A Minnesota research project may help get the bald eagle off the endangered species list. Any state with an eagle population needs a plan to monitor and protect the birds. Learning where eagles nest may help protect the habitat they need to flourish.
Jim Grier knows eagles. He's watched the birds and climbed into their nests for 44 years. The North Dakota State University zoology professor is leading a study of Minnesota eagle habitat.
His research starts in early spring. Grier spends hours flying with a Dpilot from the Department of Natural Resources, looking for eagle nests. When he spots one that appears to be an active nesting site, he marks its location on a map.
There are more than 700 bald eagle pairs in Minnesota. After the nests are located and mapped, the hard work starts.
Graduate student Jeremy Guinn spends weeks driving, hiking and canoeing to eagle nests. He typically gets to two or three a day. As he approaches a nest, he peers through binoculars looking for signs of life.
A young eagle looks down from a nest high atop a cottonwood tree in a farmer's pasture. The adult eagles are likely fishing in a nearby lake. Guinn conducts a detailed study of the area around the nest.
Guinn says the study includes, "what kind of trees they use, what kind of forest they choose to place their nest in, how close to the water they are, and also to determine the amount of human activity they choose to nest around."
Eagles are more often choosing humans for neighbors. Because eagle populations are growing so quickly, traditional forest nesting areas like the Chippewa National Forest in northern Minnesota are crowded. Each pair of eagles needs its own territory, so young pairs are often forced to look for less traditional nesting sites.
"I've seen eagles on power lines, in the back yard of a cabin, some even overlooking the cabin - where the nest is over the roof of a cabin," says Guinn.
It appears bald eagles are quite adaptable. They need a tall tree where they can build a nest, and water nearby where they can catch fish. But one of the key questions is how well they tolerate human neighbors.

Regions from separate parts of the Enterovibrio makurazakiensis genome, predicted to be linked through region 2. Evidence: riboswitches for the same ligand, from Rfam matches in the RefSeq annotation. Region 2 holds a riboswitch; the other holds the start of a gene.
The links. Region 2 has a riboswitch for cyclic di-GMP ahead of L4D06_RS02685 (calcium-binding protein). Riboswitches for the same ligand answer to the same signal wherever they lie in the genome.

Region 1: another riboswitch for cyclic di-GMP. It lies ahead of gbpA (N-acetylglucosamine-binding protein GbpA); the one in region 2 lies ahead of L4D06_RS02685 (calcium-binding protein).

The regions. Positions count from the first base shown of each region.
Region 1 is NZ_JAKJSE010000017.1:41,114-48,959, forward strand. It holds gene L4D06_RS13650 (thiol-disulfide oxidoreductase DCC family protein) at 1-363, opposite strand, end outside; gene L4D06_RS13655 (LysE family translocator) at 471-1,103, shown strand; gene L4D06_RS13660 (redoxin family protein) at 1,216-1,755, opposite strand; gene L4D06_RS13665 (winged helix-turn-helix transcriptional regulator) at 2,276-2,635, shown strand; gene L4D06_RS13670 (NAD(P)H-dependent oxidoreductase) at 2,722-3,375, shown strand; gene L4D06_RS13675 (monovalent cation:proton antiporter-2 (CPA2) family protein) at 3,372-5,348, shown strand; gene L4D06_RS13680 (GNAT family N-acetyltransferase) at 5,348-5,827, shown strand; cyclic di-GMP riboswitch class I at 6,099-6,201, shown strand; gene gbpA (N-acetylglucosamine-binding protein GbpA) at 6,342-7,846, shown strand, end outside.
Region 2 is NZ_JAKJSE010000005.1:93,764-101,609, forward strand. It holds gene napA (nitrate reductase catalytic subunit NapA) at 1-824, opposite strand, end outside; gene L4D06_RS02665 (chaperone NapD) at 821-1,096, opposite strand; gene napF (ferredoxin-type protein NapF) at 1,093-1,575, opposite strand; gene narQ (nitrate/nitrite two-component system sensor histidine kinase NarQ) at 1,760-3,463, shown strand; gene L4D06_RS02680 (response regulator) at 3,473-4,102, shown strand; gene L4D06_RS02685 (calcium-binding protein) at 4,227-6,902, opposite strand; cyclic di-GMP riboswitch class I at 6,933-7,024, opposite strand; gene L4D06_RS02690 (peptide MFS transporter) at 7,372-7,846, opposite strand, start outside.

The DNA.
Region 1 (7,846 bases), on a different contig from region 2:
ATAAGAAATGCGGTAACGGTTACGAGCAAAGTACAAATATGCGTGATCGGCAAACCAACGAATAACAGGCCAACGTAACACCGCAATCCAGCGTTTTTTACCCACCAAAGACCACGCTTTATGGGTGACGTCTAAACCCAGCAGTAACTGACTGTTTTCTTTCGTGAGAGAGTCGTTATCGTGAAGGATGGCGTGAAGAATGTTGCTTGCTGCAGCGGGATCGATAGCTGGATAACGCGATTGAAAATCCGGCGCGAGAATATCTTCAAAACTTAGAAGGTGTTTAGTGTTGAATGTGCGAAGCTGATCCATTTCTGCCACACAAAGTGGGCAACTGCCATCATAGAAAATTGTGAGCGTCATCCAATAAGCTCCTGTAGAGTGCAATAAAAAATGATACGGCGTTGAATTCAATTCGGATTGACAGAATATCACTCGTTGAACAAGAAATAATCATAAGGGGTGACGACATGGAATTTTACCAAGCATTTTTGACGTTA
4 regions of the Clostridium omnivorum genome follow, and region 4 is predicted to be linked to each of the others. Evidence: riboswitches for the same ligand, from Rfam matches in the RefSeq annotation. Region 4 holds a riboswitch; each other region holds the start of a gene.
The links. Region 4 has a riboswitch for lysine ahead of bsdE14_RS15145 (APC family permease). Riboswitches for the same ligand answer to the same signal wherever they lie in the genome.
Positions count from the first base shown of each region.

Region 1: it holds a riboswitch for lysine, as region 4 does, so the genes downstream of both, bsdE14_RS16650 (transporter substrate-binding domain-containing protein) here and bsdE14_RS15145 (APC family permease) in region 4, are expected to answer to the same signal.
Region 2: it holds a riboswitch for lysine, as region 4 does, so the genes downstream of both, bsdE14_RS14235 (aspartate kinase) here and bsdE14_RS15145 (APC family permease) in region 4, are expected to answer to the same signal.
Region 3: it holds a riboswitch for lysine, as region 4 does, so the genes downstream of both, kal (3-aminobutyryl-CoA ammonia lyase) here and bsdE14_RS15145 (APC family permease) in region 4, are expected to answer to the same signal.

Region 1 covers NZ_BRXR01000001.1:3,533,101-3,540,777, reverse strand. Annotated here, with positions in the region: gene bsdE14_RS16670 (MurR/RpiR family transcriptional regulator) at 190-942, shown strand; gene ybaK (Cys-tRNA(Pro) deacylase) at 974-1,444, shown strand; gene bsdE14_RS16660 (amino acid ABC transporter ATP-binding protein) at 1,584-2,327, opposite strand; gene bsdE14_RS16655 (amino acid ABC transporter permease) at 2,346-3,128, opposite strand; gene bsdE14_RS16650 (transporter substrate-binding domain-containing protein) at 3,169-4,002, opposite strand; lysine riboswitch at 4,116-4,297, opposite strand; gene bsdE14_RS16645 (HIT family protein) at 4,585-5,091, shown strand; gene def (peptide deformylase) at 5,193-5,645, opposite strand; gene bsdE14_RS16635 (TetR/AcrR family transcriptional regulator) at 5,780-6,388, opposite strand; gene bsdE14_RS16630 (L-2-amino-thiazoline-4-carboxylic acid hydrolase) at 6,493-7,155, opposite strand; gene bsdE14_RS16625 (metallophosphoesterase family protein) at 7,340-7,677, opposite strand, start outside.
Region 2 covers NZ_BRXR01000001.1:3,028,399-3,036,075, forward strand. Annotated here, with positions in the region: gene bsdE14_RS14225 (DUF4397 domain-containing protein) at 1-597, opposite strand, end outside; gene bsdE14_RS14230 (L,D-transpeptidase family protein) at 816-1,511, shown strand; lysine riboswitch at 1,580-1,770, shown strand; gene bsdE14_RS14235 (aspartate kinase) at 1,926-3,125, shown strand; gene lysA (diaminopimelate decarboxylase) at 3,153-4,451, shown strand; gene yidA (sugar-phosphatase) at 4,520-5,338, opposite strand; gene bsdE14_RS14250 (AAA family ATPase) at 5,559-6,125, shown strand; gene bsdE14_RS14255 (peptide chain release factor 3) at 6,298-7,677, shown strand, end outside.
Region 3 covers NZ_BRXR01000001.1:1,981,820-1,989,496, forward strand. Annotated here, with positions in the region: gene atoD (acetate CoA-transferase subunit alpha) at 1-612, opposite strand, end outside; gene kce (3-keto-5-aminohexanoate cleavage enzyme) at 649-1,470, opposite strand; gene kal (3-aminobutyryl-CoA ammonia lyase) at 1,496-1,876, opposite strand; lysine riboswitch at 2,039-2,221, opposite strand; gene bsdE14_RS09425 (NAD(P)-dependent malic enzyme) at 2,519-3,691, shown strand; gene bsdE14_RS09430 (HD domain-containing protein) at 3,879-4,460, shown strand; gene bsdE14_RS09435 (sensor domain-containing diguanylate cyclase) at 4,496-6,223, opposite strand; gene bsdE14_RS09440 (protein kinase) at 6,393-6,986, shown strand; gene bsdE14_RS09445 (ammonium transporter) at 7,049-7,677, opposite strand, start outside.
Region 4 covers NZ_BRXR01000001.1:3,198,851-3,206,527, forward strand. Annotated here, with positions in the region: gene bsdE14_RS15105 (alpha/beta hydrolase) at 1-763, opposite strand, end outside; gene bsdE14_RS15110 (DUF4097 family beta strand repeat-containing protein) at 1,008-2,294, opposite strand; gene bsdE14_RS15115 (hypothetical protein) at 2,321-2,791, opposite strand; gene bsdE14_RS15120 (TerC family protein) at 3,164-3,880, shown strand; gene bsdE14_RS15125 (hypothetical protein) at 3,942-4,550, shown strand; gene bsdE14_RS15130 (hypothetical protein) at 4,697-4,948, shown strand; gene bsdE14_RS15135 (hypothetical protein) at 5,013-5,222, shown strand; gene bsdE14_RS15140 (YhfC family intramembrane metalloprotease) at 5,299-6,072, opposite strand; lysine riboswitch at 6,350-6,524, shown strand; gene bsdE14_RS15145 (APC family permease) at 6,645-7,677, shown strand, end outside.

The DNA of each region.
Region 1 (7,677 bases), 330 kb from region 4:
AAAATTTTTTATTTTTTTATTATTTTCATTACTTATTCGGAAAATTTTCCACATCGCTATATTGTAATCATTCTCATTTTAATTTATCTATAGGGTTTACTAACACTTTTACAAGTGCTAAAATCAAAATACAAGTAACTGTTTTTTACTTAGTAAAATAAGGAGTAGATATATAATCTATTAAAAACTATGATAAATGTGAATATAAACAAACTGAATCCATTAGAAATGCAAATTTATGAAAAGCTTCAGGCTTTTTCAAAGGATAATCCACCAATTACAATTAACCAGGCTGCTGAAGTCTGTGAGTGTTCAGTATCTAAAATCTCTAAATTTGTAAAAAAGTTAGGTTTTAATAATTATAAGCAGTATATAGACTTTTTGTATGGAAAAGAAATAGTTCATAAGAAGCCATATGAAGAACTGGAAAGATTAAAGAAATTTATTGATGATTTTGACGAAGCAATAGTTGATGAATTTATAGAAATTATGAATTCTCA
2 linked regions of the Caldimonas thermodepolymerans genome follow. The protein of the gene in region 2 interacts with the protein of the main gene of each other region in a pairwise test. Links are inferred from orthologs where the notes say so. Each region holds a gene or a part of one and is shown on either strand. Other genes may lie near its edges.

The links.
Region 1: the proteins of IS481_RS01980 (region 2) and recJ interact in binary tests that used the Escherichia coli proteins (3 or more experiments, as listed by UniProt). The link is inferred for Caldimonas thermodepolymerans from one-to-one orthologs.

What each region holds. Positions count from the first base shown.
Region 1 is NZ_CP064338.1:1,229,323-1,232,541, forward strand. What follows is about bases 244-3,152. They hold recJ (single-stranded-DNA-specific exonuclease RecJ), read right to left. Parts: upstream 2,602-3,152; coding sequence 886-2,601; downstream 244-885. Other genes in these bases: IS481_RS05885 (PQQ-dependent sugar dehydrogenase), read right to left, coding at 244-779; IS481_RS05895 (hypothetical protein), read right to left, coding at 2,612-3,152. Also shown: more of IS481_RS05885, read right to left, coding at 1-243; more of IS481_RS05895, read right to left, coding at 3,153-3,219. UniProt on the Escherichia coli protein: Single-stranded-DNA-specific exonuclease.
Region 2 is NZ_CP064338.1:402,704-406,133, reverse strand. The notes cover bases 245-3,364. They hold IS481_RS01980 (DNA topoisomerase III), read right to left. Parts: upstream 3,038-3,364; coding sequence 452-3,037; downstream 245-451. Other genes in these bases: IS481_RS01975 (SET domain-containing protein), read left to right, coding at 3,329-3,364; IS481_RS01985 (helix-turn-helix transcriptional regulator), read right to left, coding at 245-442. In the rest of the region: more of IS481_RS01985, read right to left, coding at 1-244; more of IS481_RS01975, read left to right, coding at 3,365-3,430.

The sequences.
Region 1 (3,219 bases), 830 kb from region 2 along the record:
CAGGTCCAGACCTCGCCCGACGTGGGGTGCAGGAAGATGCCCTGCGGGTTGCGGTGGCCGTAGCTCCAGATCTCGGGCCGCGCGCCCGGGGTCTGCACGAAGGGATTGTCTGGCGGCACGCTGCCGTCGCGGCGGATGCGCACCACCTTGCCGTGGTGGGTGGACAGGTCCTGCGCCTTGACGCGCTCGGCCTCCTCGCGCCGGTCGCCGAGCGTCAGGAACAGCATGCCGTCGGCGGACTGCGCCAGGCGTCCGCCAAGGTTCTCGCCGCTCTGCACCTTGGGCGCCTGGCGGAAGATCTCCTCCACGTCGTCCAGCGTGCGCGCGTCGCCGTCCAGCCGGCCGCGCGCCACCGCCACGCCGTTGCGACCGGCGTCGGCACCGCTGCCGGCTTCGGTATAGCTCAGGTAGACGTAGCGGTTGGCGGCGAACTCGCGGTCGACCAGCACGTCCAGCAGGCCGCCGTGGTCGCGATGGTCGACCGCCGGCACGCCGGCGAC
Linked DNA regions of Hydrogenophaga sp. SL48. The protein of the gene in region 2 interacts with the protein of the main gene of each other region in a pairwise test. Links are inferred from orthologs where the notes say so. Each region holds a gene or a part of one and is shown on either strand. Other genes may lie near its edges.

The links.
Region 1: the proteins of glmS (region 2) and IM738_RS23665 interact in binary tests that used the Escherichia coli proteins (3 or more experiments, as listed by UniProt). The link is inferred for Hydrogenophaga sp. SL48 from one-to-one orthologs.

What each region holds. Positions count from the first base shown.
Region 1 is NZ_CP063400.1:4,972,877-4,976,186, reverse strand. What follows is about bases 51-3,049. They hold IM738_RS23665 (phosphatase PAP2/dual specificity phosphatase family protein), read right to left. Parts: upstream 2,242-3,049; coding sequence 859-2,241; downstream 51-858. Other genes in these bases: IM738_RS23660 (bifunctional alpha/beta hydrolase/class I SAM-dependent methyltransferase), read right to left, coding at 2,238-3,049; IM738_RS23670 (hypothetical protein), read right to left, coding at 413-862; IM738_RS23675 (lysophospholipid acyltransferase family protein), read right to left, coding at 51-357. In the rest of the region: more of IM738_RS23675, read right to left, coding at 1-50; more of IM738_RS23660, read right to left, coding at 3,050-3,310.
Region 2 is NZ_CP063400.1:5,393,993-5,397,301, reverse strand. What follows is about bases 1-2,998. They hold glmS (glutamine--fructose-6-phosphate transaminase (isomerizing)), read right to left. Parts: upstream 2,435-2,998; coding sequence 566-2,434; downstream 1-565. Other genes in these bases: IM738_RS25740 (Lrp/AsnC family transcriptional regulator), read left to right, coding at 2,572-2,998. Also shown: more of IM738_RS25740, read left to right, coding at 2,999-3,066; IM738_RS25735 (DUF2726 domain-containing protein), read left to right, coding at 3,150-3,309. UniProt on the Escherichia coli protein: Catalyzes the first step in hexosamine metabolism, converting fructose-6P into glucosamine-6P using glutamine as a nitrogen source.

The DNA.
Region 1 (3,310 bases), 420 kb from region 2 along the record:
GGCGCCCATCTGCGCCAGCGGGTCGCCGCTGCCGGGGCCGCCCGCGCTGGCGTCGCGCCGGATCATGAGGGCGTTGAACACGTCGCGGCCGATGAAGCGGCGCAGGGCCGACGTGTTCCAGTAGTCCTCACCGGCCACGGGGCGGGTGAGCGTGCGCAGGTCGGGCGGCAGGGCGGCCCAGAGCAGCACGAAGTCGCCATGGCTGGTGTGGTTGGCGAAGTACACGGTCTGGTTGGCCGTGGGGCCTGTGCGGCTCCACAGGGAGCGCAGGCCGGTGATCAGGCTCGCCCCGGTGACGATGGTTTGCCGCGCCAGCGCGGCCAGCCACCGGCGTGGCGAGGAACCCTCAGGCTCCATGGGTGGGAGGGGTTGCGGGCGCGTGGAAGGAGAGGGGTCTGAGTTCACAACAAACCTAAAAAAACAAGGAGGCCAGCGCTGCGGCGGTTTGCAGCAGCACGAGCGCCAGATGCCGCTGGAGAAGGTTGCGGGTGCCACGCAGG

North Dakota State University eagle researcher Jim Grier says each new generation of eagles seems a bit more tolerant.
"A lot of the eagle nests now that are in close contact with human activity - the young birds that grow up in those nests - looking down and seeing all the human presence around them," says Grier. "As long as people aren't shooting at them or bothering them, as long as everybody is minding their own business, the eagles basically accept humans are part of the natural environment."
The study Jim Grier is doing should provide a better understanding of how to make sure eagle nesting sites are protected.
States must develop a management plan that meets two challenges before the bald eagle is taken off the endangered list. The plans must include steps to monitor eagle populations in the future, and others to protect the eagles' nesting habitat.
But monitoring eagles is labor-intensive and expensive. Eagle researchers say a more efficient way of checking on the birds is needed. Some say enlisting volunteers to monitor nests may be one answer. But there are questions about the scientific validity of that method.
Researcher Jim Grier says it may be two or three years before everyone can agree on a plan to protect eagles in the future.
Minnesota DNR non-game specialist Joan Galli says she's not predicting when the bald eagle will come off the endangered species list.
"This is a species where the recovery is good and the news is good and things are going well, and you would think it would be easy to delist," says Galli. "That is not the case - it's been quite a challenge."
The study of bald eagle habitat in Minnesota should be completed later this year. The DNR and the U.S. Fish and Wildlife Service will use the results to develop a more comprehensive plan for managing the bald eagle.More Information